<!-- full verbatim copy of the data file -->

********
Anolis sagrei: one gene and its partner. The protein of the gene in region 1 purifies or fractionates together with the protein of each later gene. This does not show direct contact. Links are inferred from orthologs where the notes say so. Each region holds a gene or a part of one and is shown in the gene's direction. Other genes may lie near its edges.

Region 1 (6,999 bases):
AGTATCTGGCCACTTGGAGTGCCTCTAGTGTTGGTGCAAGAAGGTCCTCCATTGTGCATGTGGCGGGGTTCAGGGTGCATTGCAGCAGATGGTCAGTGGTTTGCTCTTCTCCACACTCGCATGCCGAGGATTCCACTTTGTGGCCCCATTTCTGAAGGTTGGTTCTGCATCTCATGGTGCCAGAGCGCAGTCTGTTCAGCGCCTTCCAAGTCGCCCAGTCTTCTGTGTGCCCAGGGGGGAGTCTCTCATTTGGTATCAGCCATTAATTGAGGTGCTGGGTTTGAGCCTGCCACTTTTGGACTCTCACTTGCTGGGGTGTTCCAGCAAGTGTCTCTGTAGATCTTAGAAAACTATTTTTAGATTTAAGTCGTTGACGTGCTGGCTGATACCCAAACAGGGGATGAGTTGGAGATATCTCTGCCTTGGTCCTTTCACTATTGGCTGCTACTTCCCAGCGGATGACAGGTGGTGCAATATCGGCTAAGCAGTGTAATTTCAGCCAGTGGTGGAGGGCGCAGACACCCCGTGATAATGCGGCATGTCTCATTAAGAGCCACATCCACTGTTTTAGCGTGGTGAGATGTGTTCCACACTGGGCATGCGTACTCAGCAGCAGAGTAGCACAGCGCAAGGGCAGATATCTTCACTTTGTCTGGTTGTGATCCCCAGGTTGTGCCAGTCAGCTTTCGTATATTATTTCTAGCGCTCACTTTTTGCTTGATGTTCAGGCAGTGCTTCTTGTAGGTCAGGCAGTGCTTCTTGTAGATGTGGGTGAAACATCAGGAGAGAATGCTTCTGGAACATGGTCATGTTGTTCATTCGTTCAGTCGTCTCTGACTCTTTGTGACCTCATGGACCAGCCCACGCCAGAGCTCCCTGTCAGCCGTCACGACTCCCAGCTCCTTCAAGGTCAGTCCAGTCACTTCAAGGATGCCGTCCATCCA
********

Anolis sagrei: one gene and its partner. The protein of the gene in region 1 purifies or fractionates together with the protein of each later gene. This does not show direct contact. Links are inferred from orthologs where the notes say so. Each region holds a gene or a part of one and is shown in the gene's direction. Other genes may lie near its edges.

Region 1 (6,999 bases):
AGTATCTGGCCACTTGGAGTGCCTCTAGTGTTGGTGCAAGAAGGTCCTCCATTGTGCATGTGGCGGGGTTCAGGGTGCATTGCAGCAGATGGTCAGTGGTTTGCTCTTCTCCACACTCGCATGCCGAGGATTCCACTTTGTGGCCCCATTTCTGAAGGTTGGTTCTGCATCTCATGGTGCCAGAGCGCAGTCTGTTCAGCGCCTTCCAAGTCGCCCAGTCTTCTGTGTGCCCAGGGGGGAGTCTCTCATTTGGTATCAGCCATTAATTGAGGTGCTGGGTTTGAGCCTGCCACTTTTGGACTCTCACTTGCTGGGGTGTTCCAGCAAGTGTCTCTGTAGATCTTAGAAAACTATTTTTAGATTTAAGTCGTTGACGTGCTGGCTGATACCCAAACAGGGGATGAGTTGGAGATATCTCTGCCTTGGTCCTTTCACTATTGGCTGCTACTTCCCAGCGGATGACAGGTGGTGCAATATCGGCTAAGCAGTGTAATTTCAGCCAGTGGTGGAGGGCGCAGACACCCCGTGATAATGCGGCATGTCTCATTAAGAGCCACATCCACTGTTTTAGCGTGGTGAGATGTGTTCCACACTGGGCATGCGTACTCAGCAGCAGAGTAGCACAGCGCAAGGGCAGATATCTTCACTTTGTCTGGTTGTGATCCCCAGGTTGTGCCAGTCAGCTTTCGTATATTATTTCTAGCGCTCACTTTTTGCTTGATGTTCAGGCAGTGCTTCTTGTAGGTCAGGCAGTGCTTCTTGTAGATGTGGGTGAAACATCAGGAGAGAATGCTTCTGGAACATGGTCATGTTGTTCATTCGTTCAGTCGTCTCTGACTCTTTGTGACCTCATGGACCAGCCCACGCCAGAGCTCCCTGTCAGCCGTCACGACTCCCAGCTCCTTCAAGGTCAGTCCAGTCACTTCAAGGATGCCGTCCATCCA